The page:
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Apple Cranberry Pie Recipe

Updated on November 23, 2012
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I was at the store not that long ago and saw an apple and cranberry pie. It looked interesting, since I never heard of one before.

I was curious if I could make one just as easy as an apple pie. So, instead of buying it, I figured I could just make one at home. So this is my recipe for an Apple-Cranberry pie. It’s sweet and tart and will go well with ice cream and coffee.

This is pie is a great dessert for spring and summertime.

Apples and cranberries
Apples and cranberries | Source


2 cup (16 oz.) fresh cranberries, washed and halved

2 cup (16 oz.) granny smith apples, cored, peeled, and chopped (approx. 4 medium apples)

1 cup white sugar

½ cup brown sugar

2 tablespoons all-purpose flour

2 tablespoons cinnamon

1 tablespoon lemon juice

1/8 teaspoon salt

1/4 teaspoon ground ginger (optional)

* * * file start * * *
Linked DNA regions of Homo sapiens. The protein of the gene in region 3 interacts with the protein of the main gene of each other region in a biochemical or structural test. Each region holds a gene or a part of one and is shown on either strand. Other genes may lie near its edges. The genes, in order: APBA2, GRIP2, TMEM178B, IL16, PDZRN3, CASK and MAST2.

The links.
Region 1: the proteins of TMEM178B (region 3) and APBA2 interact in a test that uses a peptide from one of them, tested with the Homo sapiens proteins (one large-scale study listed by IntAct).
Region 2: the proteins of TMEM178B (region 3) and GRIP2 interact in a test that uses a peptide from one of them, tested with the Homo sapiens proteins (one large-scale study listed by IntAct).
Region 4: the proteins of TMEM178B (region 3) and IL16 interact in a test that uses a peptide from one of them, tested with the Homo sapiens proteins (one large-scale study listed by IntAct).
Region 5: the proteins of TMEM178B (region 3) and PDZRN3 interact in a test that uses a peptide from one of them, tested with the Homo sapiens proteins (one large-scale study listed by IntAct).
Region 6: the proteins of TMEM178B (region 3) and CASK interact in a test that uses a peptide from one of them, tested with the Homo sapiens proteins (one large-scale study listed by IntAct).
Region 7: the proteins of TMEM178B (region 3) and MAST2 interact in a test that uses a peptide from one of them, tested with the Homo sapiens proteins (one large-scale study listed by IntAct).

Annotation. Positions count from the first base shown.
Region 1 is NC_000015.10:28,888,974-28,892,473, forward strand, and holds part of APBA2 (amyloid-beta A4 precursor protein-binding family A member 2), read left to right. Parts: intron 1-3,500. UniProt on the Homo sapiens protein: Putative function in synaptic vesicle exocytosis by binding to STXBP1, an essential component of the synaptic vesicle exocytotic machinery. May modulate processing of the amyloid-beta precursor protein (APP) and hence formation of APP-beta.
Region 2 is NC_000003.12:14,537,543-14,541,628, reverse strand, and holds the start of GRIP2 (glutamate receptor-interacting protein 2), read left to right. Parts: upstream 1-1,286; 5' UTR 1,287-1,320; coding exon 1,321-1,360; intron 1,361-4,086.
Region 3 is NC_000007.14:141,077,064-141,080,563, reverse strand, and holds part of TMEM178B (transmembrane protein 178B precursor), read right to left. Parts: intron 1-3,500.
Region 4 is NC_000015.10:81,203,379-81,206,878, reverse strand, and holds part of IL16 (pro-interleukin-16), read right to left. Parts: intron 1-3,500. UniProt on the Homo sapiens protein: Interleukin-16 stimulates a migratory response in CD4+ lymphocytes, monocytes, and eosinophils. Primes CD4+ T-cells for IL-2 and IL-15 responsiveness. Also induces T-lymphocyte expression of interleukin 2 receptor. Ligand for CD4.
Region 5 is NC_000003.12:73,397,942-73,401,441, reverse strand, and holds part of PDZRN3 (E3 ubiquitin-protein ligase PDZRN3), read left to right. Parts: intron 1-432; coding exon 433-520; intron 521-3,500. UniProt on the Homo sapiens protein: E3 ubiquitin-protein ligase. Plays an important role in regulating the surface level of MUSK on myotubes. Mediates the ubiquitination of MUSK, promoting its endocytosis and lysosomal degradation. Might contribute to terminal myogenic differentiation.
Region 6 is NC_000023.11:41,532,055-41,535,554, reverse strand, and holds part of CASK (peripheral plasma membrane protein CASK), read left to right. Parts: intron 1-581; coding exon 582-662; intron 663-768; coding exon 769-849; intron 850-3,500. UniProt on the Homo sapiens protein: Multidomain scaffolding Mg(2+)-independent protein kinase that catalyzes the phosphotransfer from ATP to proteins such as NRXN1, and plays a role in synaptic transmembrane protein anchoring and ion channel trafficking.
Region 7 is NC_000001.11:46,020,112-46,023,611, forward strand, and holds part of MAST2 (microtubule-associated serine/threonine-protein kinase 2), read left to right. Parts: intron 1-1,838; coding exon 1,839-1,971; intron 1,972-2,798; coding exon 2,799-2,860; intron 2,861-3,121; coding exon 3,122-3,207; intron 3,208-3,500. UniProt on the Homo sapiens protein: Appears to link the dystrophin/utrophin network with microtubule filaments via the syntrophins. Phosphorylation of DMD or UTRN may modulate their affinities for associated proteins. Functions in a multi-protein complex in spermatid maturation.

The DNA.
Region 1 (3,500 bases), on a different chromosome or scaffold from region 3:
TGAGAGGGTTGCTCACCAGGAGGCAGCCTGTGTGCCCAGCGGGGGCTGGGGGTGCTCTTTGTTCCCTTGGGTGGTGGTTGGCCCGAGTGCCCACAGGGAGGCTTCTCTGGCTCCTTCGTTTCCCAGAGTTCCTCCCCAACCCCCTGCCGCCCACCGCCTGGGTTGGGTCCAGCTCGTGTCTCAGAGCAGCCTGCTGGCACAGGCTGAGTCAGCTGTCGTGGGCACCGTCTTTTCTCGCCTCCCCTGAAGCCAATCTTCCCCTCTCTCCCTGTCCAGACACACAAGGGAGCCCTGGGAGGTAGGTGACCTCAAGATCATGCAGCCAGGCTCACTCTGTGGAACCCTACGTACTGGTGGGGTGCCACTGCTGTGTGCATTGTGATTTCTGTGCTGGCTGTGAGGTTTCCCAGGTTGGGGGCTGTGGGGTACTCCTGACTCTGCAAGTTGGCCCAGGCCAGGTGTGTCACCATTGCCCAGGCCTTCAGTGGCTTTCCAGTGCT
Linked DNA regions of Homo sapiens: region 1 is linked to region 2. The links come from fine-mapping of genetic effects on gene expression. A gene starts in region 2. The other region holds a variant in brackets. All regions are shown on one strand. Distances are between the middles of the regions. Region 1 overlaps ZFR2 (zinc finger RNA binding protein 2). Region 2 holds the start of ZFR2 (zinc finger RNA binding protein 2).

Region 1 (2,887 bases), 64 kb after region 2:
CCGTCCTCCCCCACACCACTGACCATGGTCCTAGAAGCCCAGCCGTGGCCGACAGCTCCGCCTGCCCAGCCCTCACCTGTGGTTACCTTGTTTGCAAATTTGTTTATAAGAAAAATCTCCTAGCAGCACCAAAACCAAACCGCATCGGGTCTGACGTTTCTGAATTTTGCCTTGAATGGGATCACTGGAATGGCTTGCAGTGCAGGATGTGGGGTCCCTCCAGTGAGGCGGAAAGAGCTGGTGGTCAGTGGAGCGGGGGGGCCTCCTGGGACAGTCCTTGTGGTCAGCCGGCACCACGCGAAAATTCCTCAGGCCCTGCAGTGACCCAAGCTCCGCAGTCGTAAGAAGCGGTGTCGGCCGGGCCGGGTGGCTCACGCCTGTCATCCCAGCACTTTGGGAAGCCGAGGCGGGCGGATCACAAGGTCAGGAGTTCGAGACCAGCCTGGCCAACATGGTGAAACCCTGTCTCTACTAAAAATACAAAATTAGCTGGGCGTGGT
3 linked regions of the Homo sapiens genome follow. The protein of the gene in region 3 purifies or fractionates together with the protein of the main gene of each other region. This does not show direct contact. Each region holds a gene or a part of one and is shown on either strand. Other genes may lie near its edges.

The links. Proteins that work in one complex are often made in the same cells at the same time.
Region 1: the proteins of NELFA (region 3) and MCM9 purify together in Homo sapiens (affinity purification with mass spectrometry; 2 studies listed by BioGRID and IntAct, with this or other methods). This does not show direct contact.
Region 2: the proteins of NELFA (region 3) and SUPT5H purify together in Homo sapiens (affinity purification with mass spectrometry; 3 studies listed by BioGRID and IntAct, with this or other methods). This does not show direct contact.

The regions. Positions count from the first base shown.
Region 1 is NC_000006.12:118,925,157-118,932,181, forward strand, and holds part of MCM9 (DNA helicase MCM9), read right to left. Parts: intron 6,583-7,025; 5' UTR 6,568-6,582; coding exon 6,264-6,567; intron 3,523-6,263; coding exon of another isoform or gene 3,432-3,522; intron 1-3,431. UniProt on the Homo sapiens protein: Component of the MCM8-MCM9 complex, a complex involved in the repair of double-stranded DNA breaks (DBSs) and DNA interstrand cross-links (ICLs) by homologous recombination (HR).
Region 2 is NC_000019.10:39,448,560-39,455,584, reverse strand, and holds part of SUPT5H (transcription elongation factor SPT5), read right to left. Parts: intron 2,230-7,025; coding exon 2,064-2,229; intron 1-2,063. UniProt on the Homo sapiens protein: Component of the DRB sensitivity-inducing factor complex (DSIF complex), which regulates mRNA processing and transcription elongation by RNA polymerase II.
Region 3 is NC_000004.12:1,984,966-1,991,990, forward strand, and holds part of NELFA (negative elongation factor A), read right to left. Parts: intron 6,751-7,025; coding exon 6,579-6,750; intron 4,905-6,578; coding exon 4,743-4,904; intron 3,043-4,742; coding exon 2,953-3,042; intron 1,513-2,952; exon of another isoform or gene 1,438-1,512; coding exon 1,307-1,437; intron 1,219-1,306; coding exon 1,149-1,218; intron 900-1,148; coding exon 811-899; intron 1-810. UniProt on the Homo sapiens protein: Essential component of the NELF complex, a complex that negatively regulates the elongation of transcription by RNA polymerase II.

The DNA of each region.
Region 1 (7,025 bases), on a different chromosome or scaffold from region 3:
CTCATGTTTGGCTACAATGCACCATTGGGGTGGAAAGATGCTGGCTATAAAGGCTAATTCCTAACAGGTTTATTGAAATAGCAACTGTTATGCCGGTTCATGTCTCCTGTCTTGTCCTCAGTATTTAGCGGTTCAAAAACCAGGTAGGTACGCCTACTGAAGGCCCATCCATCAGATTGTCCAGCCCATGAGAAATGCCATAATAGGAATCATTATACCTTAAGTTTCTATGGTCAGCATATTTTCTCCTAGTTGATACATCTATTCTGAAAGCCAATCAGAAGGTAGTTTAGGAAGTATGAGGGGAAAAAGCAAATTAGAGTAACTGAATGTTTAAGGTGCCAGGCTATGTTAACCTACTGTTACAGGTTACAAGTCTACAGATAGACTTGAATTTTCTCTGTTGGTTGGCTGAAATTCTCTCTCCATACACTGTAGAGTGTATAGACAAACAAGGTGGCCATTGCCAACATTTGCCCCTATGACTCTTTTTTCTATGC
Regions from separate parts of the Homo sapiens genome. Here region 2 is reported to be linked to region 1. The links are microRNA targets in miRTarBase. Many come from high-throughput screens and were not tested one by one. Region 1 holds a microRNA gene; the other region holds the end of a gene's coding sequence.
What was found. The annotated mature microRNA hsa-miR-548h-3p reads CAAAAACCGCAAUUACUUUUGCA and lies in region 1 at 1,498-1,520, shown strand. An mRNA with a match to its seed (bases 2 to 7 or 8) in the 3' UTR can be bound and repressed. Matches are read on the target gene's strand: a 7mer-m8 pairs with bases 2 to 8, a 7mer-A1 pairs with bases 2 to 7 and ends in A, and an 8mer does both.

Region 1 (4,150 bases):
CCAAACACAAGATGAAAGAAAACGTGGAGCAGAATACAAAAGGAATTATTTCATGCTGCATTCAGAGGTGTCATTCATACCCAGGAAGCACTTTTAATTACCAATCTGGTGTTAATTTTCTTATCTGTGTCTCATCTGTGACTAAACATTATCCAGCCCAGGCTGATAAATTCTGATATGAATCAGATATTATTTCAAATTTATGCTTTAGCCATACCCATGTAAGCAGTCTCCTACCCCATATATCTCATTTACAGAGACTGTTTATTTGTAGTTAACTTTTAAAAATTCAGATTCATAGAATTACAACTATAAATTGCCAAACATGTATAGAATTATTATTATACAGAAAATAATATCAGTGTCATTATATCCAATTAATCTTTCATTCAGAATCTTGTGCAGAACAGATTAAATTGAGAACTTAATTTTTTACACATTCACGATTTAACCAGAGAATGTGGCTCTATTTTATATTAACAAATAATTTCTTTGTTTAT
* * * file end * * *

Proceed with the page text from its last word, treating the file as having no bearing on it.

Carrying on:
2 sheets 9-inch pie dough

1 teaspoon sugar (for topping)

1 teaspoon cinnamon (for topping)

1 tablespoon melted (for topping)


1. In a large mixing bowl combine white sugar, brown sugar, flour, cinnamon, salt, and ginger.

2. Add cranberries, apples and lemon juice and toss in the sugar mixture.

3. Place cranberries and apples in a colander and let sit it strain over the mixing bowl for 30 to 45 minutes (and up to an hour). *

4. Fit 1st pie sheet into a 9 inch pie pan.

5. After straining time, put apples and cranberries into pie pan.

6. Cover with 2nd pie sheet.

7. Crimp ends of each pie crust together with a fork.

8. Mix teaspoons of sugar and cinnamon together.

9. Brush melted butter over pie crust.

10. Sprinkle sugar and cinnamon mixture over butter pie crust.

11. Cut 4 to 8 2-inch long slits into top pie crust for ventilation.

12. Pre-heat oven to 375 degrees F.

13. Bake for 1 ½ hour.

14. Let cool for 2—4 hours before serving.

*NOTE: This allows the juices to drain out of the fruit. This is done because fruit tends to deflate while cooking because the moisture evaporates. If you have a dough top, this can leave an empty dome. If you toss in sugar and let sit the sugar will pull out the moisture and help concentrate the flavor and condense the fruit so the “dome” won’t happen. Plus you can get liquid pooled into bottom of the pie, if this isn’t done. The longer you let it drain the better.


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